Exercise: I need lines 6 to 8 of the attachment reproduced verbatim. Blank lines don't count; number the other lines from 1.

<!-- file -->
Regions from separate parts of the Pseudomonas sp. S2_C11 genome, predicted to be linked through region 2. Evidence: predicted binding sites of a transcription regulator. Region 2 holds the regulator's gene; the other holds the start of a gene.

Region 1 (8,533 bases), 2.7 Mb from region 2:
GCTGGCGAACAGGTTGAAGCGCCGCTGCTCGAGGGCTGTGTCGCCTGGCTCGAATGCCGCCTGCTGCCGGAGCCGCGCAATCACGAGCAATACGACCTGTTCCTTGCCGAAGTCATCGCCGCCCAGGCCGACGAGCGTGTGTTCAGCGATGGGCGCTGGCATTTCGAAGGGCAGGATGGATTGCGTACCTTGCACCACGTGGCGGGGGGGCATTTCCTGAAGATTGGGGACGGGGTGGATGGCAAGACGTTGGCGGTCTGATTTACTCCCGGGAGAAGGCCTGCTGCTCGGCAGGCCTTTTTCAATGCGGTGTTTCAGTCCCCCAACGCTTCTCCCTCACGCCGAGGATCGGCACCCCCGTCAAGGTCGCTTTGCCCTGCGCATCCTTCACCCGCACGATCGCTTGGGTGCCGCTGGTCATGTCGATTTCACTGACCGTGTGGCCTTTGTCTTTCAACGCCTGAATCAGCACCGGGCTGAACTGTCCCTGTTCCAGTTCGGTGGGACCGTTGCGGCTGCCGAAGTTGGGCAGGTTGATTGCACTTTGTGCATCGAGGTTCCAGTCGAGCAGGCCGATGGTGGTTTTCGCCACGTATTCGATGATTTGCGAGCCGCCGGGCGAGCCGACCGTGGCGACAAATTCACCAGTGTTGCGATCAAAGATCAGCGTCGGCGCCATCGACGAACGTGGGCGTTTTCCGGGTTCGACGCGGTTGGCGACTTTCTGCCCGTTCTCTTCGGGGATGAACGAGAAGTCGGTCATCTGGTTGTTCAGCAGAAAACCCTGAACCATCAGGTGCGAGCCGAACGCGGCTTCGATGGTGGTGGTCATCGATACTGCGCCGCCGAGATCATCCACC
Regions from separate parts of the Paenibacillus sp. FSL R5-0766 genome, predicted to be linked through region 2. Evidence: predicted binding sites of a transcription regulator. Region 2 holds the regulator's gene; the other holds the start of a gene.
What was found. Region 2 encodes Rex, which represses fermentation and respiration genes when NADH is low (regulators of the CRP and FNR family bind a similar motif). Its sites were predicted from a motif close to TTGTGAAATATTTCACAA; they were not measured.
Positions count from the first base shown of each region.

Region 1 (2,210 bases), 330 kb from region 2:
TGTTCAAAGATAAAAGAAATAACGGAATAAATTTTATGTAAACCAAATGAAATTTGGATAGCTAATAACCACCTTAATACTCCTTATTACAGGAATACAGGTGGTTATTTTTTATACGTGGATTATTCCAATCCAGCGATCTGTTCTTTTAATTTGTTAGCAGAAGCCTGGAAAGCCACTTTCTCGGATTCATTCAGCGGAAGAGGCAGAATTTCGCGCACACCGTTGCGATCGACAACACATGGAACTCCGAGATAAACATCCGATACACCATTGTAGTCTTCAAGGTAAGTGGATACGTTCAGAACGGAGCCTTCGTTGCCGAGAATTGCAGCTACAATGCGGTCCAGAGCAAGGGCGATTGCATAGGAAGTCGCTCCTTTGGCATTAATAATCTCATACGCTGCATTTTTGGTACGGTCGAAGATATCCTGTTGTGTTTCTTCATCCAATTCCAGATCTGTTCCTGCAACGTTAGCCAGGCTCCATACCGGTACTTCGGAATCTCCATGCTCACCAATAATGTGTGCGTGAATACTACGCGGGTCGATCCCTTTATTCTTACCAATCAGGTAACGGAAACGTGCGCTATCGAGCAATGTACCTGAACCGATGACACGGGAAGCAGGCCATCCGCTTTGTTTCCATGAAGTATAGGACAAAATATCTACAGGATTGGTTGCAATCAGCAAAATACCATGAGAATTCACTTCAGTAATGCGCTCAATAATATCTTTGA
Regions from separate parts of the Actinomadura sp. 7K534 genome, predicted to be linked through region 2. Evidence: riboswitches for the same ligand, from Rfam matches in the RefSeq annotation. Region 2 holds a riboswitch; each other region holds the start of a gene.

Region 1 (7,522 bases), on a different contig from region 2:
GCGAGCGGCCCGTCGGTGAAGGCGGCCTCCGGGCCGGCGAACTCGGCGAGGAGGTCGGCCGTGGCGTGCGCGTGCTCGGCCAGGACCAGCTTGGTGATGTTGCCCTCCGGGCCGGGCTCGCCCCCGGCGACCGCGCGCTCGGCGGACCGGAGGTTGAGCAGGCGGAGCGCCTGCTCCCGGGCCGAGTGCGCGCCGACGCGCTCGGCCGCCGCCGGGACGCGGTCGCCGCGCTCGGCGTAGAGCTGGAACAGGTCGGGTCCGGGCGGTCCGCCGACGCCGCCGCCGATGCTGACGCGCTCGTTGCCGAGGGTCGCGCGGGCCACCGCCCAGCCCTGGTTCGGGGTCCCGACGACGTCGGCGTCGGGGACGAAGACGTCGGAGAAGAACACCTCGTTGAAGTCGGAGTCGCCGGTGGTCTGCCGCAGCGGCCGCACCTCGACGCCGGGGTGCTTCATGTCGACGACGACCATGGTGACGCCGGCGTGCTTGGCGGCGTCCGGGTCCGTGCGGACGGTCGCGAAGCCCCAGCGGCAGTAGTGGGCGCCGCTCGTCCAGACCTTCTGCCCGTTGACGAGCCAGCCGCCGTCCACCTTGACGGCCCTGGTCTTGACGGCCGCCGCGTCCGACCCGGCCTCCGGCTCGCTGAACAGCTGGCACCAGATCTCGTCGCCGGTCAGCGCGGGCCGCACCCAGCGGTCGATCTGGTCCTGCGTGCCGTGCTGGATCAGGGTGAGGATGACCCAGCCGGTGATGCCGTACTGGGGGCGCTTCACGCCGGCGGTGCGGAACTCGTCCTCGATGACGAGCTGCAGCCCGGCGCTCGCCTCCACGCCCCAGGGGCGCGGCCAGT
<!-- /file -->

Positions count from the first base shown of each region.

Region 1 (2,210 bases), 330 kb from region 2:
TGTTCAAAGATAAAAGAAATAACGGAATAAATTTTATGTAAACCAAATGAAATTTGGATAGCTAATAACCACCTTAATACTCCTTATTACAGGAATACAGGTGGTTATTTTTTATACGTGGATTATTCCAATCCAGCGATCTGTTCTTTTAATTTGTTAGCAGAAGCCTGGAAAGCCACTTTCTCGGATTCATTCAGCGGAAGAGGCAGAATTTCGCGCACACCGTTGCGATCGACAACACATGGAACTCCGAGATAAACATCCGATACACCATTGTAGTCTTCAAGGTAAGTGGATACGTTCAGAACGGAGCCTTCGTTGCCGAGAATTGCAGCTACAATGCGGTCCAGAGCAAGGGCGATTGCATAGGAAGTCGCTCCTTTGGCATTAATAATCTCATACGCTGCATTTTTGGTACGGTCGAAGATATCCTGTTGTGTTTCTTCATCCAATTCCAGATCTGTTCCTGCAACGTTAGCCAGGCTCCATACCGGTACTTCGGAATCTCCATGCTCACCAATAATGTGTGCGTGAATACTACGCGGGTCGATCCCTTTATTCTTACCAATCAGGTAACGGAAACGTGCGCTATCGAGCAATGTACCTGAACCGATGACACGGGAAGCAGGCCATCCGCTTTGTTTCCATGAAGTATAGGACAAAATATCTACAGGATTGGTTGCAATCAGCAAAATACCATGAGAATTCACTTCAGTAATGCGCTCAATAATATCTTTGA